LYING in the middle of Gaywood's Reffley Woods are the remains of a temple built by a secret sect in 1789.
IF you went down to Reffley Woods in the 18th century you could have been in for a big surprise. For lying among the trees was the meeting place of a secret group who met to toast Bacchus, Roman god of wine.
Their temple was guarded by two stone sphinxes and an obelisk bearing the inscription: "Whosoever shall remove this or bid its removal, let him die the last of his race."
The home of the Reffley Brethren, a secret society born after the execution of Charles I in 1649, now lies in pieces – destroyed by vandals in the 1970s and '80s.
Opposed to the rule of Oliver Cromwell, the Brethren formed a society in defiance of a law he had passed prohibiting meetings of 30 men or more.
The membership of the exclusive society was limited to 30, and more than 300 years later it still exists. There are now around 20 members whose identities are strictly guarded by the Brethren.
One of the them told the Lynn News: "It started as a Royalist society, but it is now essentially a social club which meets a couple of times a year. The Society and its members do not really need or want publicity."
He refused to be drawn further and would not divulge where the sphinxes and obelisk, which were moved for safety in 1991, are now kept.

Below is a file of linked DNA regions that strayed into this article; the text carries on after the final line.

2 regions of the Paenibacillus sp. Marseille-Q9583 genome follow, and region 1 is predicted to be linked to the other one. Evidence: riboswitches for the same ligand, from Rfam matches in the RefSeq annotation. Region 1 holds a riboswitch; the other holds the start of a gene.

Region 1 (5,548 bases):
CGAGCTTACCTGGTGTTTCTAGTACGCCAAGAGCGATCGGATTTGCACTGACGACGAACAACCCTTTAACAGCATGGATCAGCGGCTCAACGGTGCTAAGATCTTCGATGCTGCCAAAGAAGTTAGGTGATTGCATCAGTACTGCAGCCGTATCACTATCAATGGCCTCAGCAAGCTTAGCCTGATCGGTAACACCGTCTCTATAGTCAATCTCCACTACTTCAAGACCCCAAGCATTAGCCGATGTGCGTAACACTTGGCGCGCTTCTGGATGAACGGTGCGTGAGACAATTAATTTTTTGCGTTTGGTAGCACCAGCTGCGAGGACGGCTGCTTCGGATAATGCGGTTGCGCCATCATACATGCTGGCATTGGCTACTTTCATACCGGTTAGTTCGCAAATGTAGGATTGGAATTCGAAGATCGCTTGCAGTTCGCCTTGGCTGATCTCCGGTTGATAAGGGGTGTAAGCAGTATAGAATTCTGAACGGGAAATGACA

All that remains of the old meeting place is a spa basin, where the Society would use the natural iron-bearing springs in Reffley to make their secret punch, and the plinth which the obelisk used to sit on.
At its height the Brethren would meet once a year at their Octagonal temple, surrounded by beech trees and fields.
The obelisk was erected in 1750, with a celebration of dedication to Bacchus and Venus, 39 years before the Temple itself was built by the Ffolkes family, who owned the land.
It is believed the mysterious sphinxes may have been donated to the society by Martin Ffolkes (1690-1754), who was president of the Society of Antiquities and interested in Egyptology.
At their meetings the Brethren would traditionally eat a large joint of beef, saddle of mutton and a lobster salad.
However, a menu for one 19th Century celebration shows a wide range of snacks were enjoyed. These included rabbit and gravy pie and red cabbage salad, washed down with Ale of Reffley and a tawny port.
After, the Society would smoke a secret tobacco, the blend of which is unknown, through huge clay pipes.
The Reffley Woods are now the focus of a clear-up operation to restore them to their former glory.
And British Trust Conservation Volunteers, are clearing paths to open up the woods once again. Project officer of the charity in West Norfolk, Toby Cheadle, told the Lynn News they are considering cleaning up the temple area in the future.
Anyone who wishes to discover more about Reffley Temple or any other piece of local history should visit Lynn Museum, on Old Market Street.
* Due to the secrecy of the Reffley Brethren some dates and events are disputed. The Lynn News has used the most probable information available.